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      Development of a wearable global positioning system for place and health research

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          An increasing number of studies suggest that characteristics of context, or the attributes of the places within which we live, work and socialize, are associated with variations in health-related behaviours and outcomes. The challenge for health research is to ensure that these places are accurately represented spatially, and to identify those aspects of context that are related to variations in health and amenable to modification. This study focuses on the design of a wearable global positioning system (GPS) data logger for the purpose of objectively measuring the temporal and spatial features of human activities. Person-specific GPS data provides a useful source of information to operationalize the concept of place.


          We designed and tested a lightweight, wearable GPS receiver, capable of logging location information for up to 70 hours continuously before recharging. The device is accurate to within 7 m in typical urban environments and performs well across a range of static and dynamic conditions.


          Rather than rely on static areal units as proxies for places, wearable GPS devices can be used to derive a more complete picture of the different places that influence an individual's wellbeing. The measures are objective and are less subject to biases associated with recall of location or misclassification of contextual attributes. This is important for two reasons. First, it brings a dynamic perspective to place and health research. The influence of place on health is dynamic in that certain places are more or less relevant to wellbeing as determined by the length of time in any location and by the frequency of activity in the location. Second, GPS data can be used to assess whether the characteristics of places at specific times are useful to explaining variations in health and wellbeing.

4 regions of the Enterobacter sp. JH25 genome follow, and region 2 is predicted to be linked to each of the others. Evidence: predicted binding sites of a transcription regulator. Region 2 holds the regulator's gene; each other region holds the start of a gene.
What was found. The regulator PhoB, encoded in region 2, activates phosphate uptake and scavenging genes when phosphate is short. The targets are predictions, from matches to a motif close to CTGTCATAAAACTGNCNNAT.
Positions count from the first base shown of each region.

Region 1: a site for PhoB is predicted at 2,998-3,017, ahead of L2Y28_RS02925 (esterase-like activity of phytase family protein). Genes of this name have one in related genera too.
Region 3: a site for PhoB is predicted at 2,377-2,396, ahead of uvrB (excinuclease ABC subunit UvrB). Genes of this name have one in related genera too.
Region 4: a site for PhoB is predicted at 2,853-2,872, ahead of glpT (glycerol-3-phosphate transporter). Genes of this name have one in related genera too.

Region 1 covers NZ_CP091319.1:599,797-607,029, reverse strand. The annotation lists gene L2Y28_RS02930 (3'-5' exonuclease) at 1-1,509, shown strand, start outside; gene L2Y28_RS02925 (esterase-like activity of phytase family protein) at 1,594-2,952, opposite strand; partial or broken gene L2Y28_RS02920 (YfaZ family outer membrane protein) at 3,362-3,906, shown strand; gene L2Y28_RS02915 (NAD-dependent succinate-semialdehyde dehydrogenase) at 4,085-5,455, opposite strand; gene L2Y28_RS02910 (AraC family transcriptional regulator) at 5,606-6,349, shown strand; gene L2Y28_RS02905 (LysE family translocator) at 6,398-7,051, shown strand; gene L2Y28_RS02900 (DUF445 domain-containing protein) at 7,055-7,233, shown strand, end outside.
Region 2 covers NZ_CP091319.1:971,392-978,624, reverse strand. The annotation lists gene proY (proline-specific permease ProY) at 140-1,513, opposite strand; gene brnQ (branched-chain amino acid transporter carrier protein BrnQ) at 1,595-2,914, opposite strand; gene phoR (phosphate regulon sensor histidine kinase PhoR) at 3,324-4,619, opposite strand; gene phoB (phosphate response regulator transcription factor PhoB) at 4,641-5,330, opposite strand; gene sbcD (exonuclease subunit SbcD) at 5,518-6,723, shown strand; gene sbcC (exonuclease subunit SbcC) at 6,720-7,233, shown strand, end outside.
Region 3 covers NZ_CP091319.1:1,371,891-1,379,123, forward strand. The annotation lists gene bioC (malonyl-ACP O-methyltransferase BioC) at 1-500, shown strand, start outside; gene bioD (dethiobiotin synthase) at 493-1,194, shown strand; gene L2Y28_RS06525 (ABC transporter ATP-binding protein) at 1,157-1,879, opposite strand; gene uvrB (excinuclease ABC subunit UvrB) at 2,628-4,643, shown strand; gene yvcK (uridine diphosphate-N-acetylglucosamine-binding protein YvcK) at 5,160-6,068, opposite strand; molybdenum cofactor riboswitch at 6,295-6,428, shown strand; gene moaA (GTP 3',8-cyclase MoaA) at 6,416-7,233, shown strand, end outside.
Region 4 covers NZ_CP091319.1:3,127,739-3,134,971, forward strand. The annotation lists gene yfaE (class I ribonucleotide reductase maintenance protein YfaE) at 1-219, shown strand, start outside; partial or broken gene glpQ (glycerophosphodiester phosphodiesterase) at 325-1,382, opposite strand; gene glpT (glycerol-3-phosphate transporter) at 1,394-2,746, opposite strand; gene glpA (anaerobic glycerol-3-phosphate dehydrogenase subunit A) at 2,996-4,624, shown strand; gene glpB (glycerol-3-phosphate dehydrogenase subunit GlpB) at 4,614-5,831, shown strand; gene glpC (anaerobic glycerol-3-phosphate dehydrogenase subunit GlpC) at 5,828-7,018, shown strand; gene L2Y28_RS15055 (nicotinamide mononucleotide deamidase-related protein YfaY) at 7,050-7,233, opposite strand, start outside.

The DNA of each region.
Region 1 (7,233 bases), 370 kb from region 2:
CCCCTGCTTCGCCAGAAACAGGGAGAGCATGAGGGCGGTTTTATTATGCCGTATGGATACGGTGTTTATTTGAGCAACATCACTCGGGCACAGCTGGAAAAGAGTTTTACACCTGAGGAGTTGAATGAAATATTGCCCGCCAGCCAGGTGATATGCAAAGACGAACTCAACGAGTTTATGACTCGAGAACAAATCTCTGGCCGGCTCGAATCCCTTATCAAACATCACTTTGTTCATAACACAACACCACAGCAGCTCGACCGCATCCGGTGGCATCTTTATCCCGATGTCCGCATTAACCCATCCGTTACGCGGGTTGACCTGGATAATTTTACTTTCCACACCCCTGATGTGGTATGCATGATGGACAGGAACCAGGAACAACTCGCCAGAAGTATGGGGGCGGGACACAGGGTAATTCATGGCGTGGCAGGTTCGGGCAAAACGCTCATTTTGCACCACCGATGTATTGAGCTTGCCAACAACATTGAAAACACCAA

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          Most cited references 69

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          Place effects on health: how can we conceptualise, operationalise and measure them?

          In this paper we highlight what we consider to be a lack of adequate conceptualisation. operationalisation and measurement of "place effects". We briefly review recent historical trends in the study of the effects of place on health in industrial countries, and argue that "place effects" often appear to have the status of a residual category, an unspecified black box of somewhat mystical influences on health which remain after investigators have controlled for a range of individual and place characteristics. We note that the distinction between "composition" and "context" may be more apparent than real, and that features of both material infrastructure and collective social functioning may influence health. We suggest using a framework of universal human needs as a basis for thinking about how places may influence health, and recommend the testing of hypotheses about specific chains of causation that might link place of residence with health outcomes.